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St. Bernard Parish to Pay $1.8 Million to Settle Decade Long Fair Housing Center Suit

Posted on 19. Dec, 2014 by

StBernardSignToday, GNOFHAC announced that it has settled all claims against St. Bernard Parish stemming from a 2006 lawsuit that challenged Parish ordinances designed to restrict rentals. These ordinances included the “blood relative ordinance,” which stipulated that owners of single-family homes could only rent to their blood relatives. Specifically, this week’s agreement settles all matters on appeal and requires the Parish to pay $1,843,728 in fees to GNOFHAC, any other plaintiffs, and their attorneys.

In 2008, the Parish agreed to settle GNOFHAC’s 2006 suit by entering into a consent decree. Through the decree, the Parish agreed not to violate the Fair Housing Act. Over the course of the next several years, however, the Parish continued to enact ordinances that restricted rentals, including a 2008 moratorium on all multi-family housing. GNOFHAC filed several motions and complaints alleging the Parish repeatedly violated the terms of the consent decree, a federal court’s orders, and the Fair Housing Act.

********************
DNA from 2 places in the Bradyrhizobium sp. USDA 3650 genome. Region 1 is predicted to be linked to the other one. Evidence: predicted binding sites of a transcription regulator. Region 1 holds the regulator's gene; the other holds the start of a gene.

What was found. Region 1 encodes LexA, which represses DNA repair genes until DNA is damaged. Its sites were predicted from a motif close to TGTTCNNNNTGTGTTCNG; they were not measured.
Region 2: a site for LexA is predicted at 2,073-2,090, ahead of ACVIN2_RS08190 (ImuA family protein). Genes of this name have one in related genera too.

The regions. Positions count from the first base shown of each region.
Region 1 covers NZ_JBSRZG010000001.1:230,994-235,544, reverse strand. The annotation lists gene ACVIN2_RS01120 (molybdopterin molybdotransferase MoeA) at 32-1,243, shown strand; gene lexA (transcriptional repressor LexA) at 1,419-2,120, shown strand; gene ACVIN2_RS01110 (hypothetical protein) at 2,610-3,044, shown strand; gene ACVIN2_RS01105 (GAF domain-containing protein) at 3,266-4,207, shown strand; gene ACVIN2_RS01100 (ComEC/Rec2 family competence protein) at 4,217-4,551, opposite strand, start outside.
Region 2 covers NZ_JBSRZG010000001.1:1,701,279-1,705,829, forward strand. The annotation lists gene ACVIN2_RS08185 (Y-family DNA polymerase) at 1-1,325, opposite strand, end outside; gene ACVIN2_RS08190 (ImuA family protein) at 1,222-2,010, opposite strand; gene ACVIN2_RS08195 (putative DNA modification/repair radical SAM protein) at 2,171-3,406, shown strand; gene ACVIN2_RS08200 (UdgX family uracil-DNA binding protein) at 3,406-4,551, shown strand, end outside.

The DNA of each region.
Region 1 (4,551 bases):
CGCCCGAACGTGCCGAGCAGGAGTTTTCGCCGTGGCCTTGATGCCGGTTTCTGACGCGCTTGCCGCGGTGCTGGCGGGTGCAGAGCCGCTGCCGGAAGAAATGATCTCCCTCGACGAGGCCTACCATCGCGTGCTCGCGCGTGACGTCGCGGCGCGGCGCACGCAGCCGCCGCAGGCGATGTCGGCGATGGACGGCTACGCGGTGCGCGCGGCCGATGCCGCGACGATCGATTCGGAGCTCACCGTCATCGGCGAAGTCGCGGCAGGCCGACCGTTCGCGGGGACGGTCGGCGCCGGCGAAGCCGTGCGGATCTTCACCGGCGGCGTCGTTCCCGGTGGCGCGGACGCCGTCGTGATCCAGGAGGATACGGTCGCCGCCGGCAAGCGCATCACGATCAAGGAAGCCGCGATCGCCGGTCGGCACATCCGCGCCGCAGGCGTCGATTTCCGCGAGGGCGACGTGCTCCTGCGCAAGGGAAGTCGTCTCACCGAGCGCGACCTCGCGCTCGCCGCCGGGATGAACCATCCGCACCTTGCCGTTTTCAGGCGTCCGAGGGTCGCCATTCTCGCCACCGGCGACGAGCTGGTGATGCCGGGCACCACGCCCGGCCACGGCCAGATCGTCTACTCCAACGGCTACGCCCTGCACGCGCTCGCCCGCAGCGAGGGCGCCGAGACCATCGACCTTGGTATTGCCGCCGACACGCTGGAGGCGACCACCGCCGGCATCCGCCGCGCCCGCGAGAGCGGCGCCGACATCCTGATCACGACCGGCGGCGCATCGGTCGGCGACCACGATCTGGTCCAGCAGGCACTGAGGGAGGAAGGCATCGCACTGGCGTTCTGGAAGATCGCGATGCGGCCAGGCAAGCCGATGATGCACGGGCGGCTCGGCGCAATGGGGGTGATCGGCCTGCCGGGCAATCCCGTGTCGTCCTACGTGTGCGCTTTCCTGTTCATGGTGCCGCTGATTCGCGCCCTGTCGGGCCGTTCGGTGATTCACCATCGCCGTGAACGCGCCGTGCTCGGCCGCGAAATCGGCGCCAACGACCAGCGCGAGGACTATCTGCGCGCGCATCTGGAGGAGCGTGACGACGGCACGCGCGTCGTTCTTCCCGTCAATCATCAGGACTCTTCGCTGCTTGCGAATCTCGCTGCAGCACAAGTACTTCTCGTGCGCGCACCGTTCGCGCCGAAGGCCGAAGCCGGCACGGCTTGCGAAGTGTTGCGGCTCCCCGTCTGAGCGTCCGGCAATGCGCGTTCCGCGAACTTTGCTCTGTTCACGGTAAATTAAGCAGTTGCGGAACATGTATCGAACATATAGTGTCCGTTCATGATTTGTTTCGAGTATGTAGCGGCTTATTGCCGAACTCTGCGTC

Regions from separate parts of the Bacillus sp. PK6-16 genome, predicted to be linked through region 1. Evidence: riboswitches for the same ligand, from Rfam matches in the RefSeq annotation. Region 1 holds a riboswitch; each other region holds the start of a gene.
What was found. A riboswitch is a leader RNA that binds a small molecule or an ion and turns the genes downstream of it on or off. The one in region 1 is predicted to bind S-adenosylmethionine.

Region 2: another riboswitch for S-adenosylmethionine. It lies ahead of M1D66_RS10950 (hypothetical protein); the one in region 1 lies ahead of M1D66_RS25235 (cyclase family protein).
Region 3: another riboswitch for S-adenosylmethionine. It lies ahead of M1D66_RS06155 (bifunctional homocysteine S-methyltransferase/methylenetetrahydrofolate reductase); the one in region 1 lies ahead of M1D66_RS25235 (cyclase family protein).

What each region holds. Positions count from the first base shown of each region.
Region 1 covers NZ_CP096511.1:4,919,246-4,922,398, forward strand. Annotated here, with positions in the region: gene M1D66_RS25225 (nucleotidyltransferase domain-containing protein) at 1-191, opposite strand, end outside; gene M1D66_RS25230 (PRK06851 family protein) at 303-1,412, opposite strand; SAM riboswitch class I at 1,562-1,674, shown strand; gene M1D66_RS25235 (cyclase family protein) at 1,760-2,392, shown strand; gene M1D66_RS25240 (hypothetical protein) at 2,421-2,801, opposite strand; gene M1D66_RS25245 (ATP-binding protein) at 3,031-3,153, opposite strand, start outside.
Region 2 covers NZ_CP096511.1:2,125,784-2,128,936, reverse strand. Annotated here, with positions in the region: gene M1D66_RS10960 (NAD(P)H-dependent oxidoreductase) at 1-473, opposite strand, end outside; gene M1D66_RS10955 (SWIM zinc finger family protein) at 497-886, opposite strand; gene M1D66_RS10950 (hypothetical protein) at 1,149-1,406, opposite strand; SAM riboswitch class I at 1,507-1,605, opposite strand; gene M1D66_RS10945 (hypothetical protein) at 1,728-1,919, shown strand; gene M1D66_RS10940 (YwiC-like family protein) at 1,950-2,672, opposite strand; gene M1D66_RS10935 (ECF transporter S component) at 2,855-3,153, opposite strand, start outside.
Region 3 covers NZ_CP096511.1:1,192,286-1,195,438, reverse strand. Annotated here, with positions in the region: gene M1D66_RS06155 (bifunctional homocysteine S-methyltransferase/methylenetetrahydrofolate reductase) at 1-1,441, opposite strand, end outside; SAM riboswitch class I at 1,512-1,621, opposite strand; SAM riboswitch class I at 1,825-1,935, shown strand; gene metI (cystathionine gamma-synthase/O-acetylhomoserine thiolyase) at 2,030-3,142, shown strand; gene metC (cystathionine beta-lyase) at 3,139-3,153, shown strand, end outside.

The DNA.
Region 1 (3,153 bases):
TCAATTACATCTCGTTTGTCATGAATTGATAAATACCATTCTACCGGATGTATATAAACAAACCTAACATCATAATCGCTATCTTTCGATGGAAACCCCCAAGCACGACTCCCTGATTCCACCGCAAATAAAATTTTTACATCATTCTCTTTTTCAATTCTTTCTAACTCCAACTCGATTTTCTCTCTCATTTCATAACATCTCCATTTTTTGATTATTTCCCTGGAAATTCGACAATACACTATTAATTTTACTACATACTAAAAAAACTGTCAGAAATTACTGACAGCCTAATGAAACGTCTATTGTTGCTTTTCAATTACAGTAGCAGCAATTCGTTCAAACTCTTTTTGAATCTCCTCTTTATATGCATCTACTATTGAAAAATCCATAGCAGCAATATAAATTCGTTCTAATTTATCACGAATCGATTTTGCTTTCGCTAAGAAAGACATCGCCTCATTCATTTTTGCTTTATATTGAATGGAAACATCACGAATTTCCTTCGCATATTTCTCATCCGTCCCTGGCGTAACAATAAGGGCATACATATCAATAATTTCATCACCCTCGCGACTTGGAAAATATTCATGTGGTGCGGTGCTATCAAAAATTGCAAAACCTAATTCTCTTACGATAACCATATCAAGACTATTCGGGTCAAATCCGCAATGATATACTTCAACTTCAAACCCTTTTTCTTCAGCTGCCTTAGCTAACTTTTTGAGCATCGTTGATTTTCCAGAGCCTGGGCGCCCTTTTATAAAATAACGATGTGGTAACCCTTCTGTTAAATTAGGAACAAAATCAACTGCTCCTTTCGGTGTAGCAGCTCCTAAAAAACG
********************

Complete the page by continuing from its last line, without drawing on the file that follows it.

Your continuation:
Federal courts ruled in favor of GNOFHAC’s position in round after round of court proceedings, but each time, the Parish appealed the decision to the U.S. Court of Appeals for the Fifth Circuit.  This week’s settlement agreement ends the appeals process altogether.

Click here to read our comprehensive litigation timeline.

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